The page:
The Financial Industry Regulatory Authority is proposing to raise fees on the brokerages it oversees to offset a “significant loss” of revenue during fiscal 2011.
The changes would include a 25 percent increase in trading fees, higher levies for FINRA’s advertising compliance reviews, and new fees for first-time members and membership applications. The new assessments were described in a letter posted on the regulator’s website from Richard Ketchum, FINRA’s chairman and chief executive.
Lower trading volumes and revenues for the industry resulted in less money being collected by the regulator, Ketchum said in the letter, which did not say by how much FINRA’s income fell. By the end of 2013, Ketchum said, he expects the agency to have cut costs by $60 million.
“The cost of meeting our regulatory mandate is still expected to outpace our revenues,” Ketchum said. The goal is to “ensure that we are sufficiently capitalized to meet our regulatory responsibilities so that we can best protect investors.”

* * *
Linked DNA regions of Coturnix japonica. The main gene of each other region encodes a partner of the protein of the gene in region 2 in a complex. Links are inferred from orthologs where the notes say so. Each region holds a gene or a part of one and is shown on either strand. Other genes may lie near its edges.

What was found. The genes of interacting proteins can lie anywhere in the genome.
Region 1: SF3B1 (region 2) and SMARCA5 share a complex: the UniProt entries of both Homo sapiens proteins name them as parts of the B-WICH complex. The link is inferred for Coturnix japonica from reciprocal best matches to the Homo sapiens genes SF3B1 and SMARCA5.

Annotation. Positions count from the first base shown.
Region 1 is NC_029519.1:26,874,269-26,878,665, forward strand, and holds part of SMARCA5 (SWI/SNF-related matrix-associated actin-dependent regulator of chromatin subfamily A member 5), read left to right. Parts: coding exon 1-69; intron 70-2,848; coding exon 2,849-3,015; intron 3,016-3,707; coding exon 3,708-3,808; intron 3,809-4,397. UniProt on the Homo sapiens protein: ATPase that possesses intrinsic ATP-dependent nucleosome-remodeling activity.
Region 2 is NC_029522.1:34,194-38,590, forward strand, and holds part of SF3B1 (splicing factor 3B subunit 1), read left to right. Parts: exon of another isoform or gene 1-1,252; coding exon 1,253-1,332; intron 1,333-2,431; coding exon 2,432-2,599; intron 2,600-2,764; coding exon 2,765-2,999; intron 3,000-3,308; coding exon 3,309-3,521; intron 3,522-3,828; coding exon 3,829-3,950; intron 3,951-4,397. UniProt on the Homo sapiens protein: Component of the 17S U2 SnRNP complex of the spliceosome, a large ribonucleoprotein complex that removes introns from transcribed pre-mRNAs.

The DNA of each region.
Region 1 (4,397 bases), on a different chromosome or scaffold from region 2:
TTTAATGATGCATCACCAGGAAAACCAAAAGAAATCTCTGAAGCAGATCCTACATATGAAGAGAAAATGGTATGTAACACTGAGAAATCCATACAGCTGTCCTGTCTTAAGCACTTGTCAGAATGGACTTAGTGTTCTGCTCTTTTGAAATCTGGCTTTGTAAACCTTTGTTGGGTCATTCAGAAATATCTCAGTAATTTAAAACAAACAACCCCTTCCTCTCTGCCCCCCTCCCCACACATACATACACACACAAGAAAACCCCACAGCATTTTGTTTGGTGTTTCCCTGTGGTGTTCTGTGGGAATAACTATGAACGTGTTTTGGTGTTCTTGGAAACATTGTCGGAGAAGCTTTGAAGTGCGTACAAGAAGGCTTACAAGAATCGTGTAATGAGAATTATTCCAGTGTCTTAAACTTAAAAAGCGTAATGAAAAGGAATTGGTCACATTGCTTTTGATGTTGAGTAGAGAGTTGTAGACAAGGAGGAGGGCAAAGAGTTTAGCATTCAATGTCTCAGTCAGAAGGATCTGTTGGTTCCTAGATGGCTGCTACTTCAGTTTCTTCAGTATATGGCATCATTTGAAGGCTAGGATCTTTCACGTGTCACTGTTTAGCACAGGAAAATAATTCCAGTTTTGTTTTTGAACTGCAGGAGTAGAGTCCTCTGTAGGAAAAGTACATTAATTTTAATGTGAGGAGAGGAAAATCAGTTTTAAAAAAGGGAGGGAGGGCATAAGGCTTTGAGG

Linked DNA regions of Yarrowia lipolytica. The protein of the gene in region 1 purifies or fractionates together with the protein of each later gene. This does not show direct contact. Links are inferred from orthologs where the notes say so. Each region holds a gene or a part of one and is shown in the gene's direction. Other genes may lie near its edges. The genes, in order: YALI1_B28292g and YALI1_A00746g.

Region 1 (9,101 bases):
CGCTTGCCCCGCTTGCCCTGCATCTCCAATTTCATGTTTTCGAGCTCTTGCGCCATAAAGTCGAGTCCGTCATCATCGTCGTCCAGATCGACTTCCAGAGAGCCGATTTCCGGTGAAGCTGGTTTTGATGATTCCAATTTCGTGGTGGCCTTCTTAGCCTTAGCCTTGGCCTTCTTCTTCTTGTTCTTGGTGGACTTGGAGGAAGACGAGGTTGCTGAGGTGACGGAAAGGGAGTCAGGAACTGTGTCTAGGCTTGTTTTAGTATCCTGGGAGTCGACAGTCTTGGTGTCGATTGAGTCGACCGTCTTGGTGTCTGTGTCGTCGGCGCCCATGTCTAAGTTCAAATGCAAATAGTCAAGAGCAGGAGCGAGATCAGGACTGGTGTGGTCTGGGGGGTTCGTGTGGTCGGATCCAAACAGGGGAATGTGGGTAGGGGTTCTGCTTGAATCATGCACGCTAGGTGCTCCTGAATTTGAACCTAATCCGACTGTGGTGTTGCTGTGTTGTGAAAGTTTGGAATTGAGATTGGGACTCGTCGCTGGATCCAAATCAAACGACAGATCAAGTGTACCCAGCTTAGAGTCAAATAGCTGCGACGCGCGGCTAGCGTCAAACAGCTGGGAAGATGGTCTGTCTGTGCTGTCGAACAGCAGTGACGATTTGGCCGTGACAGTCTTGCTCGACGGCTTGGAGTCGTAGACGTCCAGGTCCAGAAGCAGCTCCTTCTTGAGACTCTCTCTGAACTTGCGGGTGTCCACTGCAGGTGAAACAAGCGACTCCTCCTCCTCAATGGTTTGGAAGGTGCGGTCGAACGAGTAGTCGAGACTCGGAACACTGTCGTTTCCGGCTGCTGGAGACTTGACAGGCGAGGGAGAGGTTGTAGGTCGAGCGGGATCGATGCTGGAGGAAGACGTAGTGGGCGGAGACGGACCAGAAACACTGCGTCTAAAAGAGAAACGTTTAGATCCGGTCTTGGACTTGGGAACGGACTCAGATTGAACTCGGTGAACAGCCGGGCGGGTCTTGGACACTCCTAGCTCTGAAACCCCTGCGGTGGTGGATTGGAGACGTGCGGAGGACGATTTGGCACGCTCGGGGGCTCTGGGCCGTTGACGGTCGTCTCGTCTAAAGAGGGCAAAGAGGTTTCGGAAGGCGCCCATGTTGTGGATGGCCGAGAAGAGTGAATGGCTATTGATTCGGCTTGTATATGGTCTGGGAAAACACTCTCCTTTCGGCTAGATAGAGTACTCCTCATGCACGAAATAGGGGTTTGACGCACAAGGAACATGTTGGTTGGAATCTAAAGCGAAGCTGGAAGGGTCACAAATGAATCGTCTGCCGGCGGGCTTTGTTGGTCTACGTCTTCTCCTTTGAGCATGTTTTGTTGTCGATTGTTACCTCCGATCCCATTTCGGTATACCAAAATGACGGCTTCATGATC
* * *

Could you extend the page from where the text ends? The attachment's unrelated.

FINRA is an independent regulator that oversees more than 4,000 brokerages. Its rules, including the revised fee structure, must be approved by the U.S. Securities and Exchange Commission.
FINRA spokeswoman Nancy Condon said the scope of the loss will become clear when the agency’s audited financial report is released in June.
As part of its cost-cutting effort, FINRA is relocating its enforcement division from its Washington headquarters to a facility in nearby Rockville, Maryland, Condon said.
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